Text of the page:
print ‘{0} – {1} ‘ .format (sysname, last_checkin)


Hope that might be useful for someone else.

For more info on RHN’s APIs:

Ubuntu 11.04 and workspaces


A little bit difficult to find, so this is more of a “note to self”.

How to change number of workspaces in Ubuntu:
1) Open a Terminal.
2) To change the number of rows, type the following command, changing
the final number to the number you wish. Press Enter.
gconftool-2 –type=int –set /apps/compiz-1/general/screen0/options/vsize 2
3) To change the number of columns, type the following command,
changing the final number to the number you wish. Press Enter.
gconftool-2 –type=int –set /apps/compiz-1/general/screen0/options/hsize 2

Voila. Why can’t this be changed through some gui?

NRK nett-tv i Ubuntu


Kjapp fremgangsmåte for å se NRK sin nett-tv i Ubuntu:

1) Installer repository MediUbuntu:
sudo wget –output-document=/etc/apt/sources.list.d/medibuntu.list$(lsb_release -cs).list &&
sudo apt-get –quiet update && sudo apt-get –yes –quiet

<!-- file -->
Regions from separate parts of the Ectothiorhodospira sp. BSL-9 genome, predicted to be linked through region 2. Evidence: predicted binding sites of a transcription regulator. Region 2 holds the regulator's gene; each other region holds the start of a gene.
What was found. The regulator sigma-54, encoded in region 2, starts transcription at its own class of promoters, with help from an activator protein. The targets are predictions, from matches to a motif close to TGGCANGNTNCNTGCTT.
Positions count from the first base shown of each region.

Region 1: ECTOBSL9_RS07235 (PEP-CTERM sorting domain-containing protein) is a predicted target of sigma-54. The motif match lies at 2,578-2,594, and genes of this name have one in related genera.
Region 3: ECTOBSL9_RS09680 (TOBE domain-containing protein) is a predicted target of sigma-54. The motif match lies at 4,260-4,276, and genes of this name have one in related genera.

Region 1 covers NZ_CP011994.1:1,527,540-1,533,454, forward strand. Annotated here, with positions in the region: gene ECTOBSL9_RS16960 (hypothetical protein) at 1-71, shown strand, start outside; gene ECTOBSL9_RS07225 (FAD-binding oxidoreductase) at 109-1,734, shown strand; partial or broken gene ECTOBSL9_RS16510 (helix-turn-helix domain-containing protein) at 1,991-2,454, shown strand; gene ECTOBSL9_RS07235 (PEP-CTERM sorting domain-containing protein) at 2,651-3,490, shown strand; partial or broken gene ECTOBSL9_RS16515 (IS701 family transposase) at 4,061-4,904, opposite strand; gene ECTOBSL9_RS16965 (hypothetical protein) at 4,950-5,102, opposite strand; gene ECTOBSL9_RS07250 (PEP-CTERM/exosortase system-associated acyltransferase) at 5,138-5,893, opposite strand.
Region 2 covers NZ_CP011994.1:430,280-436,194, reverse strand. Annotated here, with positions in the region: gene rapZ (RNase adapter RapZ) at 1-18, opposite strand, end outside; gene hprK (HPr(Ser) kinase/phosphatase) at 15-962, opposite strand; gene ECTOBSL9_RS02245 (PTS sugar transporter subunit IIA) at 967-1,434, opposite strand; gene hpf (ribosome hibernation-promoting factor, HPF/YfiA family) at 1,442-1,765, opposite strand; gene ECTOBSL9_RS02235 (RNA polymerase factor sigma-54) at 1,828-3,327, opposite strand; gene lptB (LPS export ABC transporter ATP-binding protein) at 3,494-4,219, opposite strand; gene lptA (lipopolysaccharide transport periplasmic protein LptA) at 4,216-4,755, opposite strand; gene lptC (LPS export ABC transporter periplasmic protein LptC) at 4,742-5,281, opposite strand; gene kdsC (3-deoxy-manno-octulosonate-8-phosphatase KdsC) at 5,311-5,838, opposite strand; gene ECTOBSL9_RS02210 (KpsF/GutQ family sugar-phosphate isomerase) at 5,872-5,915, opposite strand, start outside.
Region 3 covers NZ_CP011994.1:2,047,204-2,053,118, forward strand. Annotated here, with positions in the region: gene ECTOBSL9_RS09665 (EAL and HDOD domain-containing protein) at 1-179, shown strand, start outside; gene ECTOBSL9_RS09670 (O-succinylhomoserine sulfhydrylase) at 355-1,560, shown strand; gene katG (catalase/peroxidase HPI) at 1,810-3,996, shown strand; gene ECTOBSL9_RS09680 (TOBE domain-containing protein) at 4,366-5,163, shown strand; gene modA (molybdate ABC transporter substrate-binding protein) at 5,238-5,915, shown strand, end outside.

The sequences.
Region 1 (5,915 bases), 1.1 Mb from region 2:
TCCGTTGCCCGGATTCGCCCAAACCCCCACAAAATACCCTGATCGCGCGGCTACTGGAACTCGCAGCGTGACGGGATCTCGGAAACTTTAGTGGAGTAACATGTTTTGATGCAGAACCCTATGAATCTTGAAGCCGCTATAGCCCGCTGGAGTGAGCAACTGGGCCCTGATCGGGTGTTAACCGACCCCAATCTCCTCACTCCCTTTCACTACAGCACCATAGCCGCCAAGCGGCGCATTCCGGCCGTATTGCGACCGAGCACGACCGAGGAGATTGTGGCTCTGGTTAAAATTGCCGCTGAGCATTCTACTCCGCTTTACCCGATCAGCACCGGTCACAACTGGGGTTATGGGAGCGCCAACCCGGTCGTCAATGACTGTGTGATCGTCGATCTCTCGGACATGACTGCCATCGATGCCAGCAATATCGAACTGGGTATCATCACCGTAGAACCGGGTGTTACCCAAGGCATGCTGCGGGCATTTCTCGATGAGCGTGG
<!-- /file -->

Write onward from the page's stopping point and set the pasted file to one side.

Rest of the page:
–allow-unauthenticated install medibuntu-keyring && sudo apt-get
–quiet update

2) Gjør MedUbuntu tilgjengelig i software-senteret osv:
sudo apt-get –yes install app-install-data-medibuntu apport-hooks-medibuntu

3) Installer w32codecs:
sudo apt-get install w32codecs
Eller om du har amd64:
sudo apt-get install w64codecs

4) Installer gnome-mplayer:
sudo apt-get install gnome-mplayer

5) Installer MediaPlayerConnectivity for FireFox:

6) Når MediaPlayerConnectivity spør, velg følgende for Windows media-filer:

Voila, nå kan du klikke på TV-klipp på og de åpnes i gnome-mplayer.

NRK Nett-TV hjelp:

Nostalgy for Thunderbird


I just found the best addon ever for Thunderbird: Nostalgy. It’s so
good, I just felt like sharing with the world 🙂

This addon makes is super-easy to copy or move a mail to another
folder, without using the mouse. To do this, you have two main modes: